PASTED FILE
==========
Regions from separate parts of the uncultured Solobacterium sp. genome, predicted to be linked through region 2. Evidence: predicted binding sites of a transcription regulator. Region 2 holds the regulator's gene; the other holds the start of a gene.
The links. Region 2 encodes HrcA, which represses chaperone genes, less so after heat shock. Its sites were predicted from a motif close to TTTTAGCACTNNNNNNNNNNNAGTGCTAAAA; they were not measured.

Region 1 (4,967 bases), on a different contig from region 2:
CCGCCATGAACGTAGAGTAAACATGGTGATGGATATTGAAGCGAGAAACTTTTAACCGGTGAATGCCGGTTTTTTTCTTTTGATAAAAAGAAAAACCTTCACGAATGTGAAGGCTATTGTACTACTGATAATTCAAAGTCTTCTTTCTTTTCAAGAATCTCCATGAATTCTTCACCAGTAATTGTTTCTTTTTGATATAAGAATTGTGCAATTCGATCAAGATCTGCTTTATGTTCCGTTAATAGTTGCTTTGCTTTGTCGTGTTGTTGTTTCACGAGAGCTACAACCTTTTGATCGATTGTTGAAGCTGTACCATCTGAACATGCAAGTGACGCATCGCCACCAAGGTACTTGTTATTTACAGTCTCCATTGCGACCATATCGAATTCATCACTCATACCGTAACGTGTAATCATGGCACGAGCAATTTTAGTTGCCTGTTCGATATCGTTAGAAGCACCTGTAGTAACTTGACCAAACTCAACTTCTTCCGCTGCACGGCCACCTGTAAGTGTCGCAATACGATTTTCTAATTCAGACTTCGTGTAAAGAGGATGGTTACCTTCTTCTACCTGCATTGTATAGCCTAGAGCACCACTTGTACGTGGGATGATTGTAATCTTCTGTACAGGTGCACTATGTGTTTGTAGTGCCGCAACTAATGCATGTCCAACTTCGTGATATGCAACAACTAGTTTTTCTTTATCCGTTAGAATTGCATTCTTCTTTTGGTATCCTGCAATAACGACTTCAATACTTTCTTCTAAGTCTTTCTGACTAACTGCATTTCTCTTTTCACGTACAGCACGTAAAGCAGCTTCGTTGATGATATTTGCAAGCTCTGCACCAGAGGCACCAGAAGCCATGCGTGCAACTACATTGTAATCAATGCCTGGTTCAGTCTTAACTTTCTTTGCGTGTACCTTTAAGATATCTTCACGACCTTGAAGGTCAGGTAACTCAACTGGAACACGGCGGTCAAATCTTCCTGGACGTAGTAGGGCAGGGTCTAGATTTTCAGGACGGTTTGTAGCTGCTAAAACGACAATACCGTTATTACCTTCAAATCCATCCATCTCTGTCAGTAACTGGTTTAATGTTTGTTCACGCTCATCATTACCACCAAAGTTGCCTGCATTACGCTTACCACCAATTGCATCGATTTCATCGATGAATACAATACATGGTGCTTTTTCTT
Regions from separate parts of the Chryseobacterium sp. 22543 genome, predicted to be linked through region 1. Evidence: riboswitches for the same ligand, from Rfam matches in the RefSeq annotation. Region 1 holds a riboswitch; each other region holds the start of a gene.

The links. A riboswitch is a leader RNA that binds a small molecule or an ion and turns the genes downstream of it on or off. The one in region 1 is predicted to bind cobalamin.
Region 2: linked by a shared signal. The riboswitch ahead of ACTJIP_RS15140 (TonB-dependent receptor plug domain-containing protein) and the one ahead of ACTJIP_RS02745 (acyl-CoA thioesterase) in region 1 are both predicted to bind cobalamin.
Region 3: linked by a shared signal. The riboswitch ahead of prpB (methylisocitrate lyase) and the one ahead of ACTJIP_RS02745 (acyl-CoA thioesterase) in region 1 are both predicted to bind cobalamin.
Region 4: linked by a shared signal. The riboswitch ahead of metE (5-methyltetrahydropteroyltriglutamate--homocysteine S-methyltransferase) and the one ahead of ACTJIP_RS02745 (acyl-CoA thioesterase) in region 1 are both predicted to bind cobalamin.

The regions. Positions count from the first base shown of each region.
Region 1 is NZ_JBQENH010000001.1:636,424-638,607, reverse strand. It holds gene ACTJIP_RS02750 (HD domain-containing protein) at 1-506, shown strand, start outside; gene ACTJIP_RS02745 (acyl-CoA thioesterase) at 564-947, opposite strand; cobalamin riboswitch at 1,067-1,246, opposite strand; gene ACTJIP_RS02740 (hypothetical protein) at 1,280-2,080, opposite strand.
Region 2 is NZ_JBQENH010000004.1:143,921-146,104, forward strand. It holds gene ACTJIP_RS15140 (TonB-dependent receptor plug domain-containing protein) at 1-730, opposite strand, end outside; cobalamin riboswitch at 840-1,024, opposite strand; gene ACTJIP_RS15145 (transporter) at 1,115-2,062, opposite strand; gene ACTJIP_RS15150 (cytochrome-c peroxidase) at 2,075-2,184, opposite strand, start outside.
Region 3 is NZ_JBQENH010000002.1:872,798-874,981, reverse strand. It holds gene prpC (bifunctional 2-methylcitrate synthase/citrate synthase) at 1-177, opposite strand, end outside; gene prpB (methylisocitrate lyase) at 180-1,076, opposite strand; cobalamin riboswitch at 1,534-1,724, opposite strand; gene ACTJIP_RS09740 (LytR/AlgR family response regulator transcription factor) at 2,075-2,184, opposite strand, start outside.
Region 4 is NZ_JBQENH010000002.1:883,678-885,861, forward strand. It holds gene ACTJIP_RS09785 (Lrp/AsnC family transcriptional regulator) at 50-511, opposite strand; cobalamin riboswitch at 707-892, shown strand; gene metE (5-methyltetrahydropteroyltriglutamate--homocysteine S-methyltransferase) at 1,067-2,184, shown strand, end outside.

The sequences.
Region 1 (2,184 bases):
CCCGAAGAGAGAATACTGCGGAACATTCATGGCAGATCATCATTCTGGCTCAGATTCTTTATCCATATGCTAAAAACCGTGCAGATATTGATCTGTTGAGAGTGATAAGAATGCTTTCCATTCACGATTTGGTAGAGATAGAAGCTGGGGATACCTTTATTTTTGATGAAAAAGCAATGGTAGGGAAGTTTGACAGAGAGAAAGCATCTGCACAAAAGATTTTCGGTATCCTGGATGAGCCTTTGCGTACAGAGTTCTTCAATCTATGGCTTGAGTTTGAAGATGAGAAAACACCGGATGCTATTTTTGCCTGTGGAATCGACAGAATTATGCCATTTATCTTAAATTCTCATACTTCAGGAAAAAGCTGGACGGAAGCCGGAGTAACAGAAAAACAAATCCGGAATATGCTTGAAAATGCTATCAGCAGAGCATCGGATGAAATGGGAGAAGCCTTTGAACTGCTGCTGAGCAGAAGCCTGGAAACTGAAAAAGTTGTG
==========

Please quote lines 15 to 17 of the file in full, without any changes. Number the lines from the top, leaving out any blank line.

The sequences.
Region 1 (2,184 bases):
CCCGAAGAGAGAATACTGCGGAACATTCATGGCAGATCATCATTCTGGCTCAGATTCTTTATCCATATGCTAAAAACCGTGCAGATATTGATCTGTTGAGAGTGATAAGAATGCTTTCCATTCACGATTTGGTAGAGATAGAAGCTGGGGATACCTTTATTTTTGATGAAAAAGCAATGGTAGGGAAGTTTGACAGAGAGAAAGCATCTGCACAAAAGATTTTCGGTATCCTGGATGAGCCTTTGCGTACAGAGTTCTTCAATCTATGGCTTGAGTTTGAAGATGAGAAAACACCGGATGCTATTTTTGCCTGTGGAATCGACAGAATTATGCCATTTATCTTAAATTCTCATACTTCAGGAAAAAGCTGGACGGAAGCCGGAGTAACAGAAAAACAAATCCGGAATATGCTTGAAAATGCTATCAGCAGAGCATCGGATGAAATGGGAGAAGCCTTTGAACTGCTGCTGAGCAGAAGCCTGGAAACTGAAAAAGTTGTG